On September 8, the Moroccan town of Marrakesh was struck by a catastrophic 6.9 magnitude earthquake, causing the tragic loss of 2,000 lives. The once-thriving community is now grappling with the aftermath of this natural disaster.

Amidst the rubble and heartbreak, a group of dedicated volunteers from the UAE-based Aster Group arrived in Morocco with a mission to provide essential aid and support to those affected by this disaster. The five-member team, which included four nurses and a doctor, reached Taroudant in Marrakesh on September 15, working with local charity organisations to help those in need.

"We operated in a small town on a mountaintop that has been severely affected," said General Practitioner Dr. Maazuddin Mohammed, speaking to Khaleej Times over a Zoom call from Morocco before returning to UAE on September 21. "We met an old lady who was 108 years old. She was on chronic medication for blood pressure and diabetes but lost everything in the quake."

According to Dr. Maazuddin, she had been without medication for more than seven days by the time the team met her. "If she had stayed any longer, it would have led to several health complications," he said. "We were able to provide her with medication for 30 days until she is able to get to a hospital."

The team travelled for over 12 hours, first flying from Dubai to Casablanca, then taking a domestic flight to reach the city of Taroudant.

Providing aid and medical care

Helping in remote villages with limited access to modern healthcare facilities, the group conducted basic healthcare screenings, raising awareness about health and safety, distributing much-needed relief materials, and donating essential medical aid kits to those in need. They worked with two local charities, Association Jeunes d'Atlas Taroudant and Marocains Solidaires.

Dr Maazuddin also gave the example of a day-old baby who was with its mother in a crowded refugee camp. "The baby was not covered properly and was hypothermic," he said. "Also, the mother did not have enough milk to feed the baby. So, she was diluting Moroccan tea and feeding the baby."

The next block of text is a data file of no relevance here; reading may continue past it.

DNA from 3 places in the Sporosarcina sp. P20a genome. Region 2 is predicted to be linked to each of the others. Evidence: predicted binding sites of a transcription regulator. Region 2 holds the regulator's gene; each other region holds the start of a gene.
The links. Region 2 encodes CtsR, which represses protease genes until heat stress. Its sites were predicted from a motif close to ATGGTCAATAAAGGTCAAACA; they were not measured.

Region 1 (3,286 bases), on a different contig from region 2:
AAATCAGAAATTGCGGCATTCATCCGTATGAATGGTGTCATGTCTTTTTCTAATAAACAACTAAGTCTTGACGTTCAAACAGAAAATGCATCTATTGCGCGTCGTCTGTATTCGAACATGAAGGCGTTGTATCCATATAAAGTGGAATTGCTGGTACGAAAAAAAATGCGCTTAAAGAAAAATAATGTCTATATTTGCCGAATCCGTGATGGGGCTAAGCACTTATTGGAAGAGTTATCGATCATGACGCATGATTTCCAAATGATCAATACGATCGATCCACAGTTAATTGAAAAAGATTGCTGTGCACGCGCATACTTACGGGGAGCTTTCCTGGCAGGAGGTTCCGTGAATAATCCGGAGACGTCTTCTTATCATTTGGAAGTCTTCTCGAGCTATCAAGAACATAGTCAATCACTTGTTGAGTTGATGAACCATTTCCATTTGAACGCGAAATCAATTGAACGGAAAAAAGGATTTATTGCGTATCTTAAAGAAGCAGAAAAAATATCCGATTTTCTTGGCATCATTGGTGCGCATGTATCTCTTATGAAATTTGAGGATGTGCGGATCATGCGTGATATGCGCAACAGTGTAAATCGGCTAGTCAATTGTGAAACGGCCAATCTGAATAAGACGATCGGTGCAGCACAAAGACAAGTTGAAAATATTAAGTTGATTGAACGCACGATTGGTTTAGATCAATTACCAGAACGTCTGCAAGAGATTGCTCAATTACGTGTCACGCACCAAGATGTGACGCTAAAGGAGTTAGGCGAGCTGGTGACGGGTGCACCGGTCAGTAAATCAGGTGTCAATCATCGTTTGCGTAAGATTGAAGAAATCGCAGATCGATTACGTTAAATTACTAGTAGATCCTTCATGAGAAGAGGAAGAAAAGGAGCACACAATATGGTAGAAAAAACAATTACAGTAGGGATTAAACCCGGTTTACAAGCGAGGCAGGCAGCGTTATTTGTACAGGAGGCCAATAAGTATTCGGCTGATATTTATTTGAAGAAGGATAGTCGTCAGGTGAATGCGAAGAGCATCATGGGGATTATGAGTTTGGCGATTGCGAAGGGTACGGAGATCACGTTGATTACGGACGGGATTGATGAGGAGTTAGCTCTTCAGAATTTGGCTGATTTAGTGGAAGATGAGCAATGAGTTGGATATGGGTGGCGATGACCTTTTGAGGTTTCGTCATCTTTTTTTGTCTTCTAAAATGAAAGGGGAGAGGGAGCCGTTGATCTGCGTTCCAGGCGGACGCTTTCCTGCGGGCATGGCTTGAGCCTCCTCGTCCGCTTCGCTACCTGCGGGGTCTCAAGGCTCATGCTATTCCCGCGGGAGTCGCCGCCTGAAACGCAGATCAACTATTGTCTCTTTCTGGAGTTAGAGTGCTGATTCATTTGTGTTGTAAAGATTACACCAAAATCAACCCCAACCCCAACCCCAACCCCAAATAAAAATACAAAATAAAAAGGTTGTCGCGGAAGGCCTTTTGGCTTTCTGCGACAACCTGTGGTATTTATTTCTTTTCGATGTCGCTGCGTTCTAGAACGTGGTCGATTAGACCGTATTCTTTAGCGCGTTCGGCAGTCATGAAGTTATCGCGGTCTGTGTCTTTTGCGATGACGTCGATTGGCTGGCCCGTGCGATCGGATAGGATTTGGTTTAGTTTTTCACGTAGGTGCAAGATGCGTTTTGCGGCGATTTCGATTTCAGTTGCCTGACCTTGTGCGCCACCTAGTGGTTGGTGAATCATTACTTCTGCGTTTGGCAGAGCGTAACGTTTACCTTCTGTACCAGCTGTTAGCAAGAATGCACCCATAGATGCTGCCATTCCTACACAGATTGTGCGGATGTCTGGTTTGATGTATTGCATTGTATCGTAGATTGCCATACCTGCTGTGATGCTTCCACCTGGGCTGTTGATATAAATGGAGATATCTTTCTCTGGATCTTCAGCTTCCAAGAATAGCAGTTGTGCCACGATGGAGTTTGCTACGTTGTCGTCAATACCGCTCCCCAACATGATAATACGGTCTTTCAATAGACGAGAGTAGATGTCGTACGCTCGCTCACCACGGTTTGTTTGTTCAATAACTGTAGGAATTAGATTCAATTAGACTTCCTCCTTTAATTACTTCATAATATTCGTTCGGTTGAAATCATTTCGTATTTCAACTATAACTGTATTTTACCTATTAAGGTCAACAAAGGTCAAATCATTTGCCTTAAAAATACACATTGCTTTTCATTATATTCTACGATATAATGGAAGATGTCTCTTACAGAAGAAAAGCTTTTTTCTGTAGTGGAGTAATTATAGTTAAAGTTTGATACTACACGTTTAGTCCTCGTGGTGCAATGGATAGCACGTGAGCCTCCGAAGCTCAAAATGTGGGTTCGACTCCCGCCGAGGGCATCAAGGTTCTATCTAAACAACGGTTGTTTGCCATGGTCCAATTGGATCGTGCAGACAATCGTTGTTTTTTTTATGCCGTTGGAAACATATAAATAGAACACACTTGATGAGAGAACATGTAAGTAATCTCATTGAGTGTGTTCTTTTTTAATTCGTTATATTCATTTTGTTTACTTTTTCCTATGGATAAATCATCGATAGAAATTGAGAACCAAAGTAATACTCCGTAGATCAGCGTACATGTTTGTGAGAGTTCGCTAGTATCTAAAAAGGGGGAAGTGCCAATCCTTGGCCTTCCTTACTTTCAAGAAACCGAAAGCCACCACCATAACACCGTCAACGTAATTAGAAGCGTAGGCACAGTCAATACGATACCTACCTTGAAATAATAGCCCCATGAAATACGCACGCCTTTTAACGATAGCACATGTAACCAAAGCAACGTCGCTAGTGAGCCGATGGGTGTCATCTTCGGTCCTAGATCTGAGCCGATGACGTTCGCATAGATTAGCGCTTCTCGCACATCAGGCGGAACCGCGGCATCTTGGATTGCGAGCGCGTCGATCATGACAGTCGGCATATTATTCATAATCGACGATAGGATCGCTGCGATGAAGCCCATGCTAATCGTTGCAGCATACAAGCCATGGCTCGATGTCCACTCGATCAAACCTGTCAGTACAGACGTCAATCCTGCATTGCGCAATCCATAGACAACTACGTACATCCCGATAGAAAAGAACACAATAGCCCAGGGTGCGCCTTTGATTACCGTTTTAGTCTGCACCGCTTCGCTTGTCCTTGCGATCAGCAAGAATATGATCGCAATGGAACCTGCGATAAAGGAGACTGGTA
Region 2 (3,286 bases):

The experts then advised the mother on how to improve her milk production while also providing her with formula feed. "I felt like it was divine intervention that we reached there before the baby became ill," he said.

The giving spirit

According to another volunteer, Haitham Naeem, the assistant chief nursing officer at Medcare Hospitals and Clinics, he noticed how the people of Morocco were generous. "Yes, there is a shortage of medical supplies," he said. "But in terms of food and clothes, there is plenty. The people are contributing generously to these local organisations."

Returning to the UAE after five challenging days of volunteering, Haitham Naeem recalled that travelling to the most affected areas was the most difficult thing. He said, "We can only use small cars to travel to and from. Also, we had to travel through unmarked roads in most areas because it is a remote, mountainous town. We are talking about covering roughly 300 kilometres in a day. Also, these places don't have electricity, so we have to make sure we return from there before sunset, or it would be too dark."

Dr. Azad Moopen, Founder Chairman & Managing Director, Aster DM Healthcare, said, "The devastating earthquake in Morocco had a disastrous impact on so many people and their families, which would take years to recover, and any support extended at this crucial stage is the least that can be done. I am immensely proud of our volunteers who took the initiative to travel to Marrakesh and extend their selfless support to the victims in need."

Copyright © 2022 Khaleej Times. All Rights Reserved. Provided by SyndiGate Media Inc. (Syndigate.info).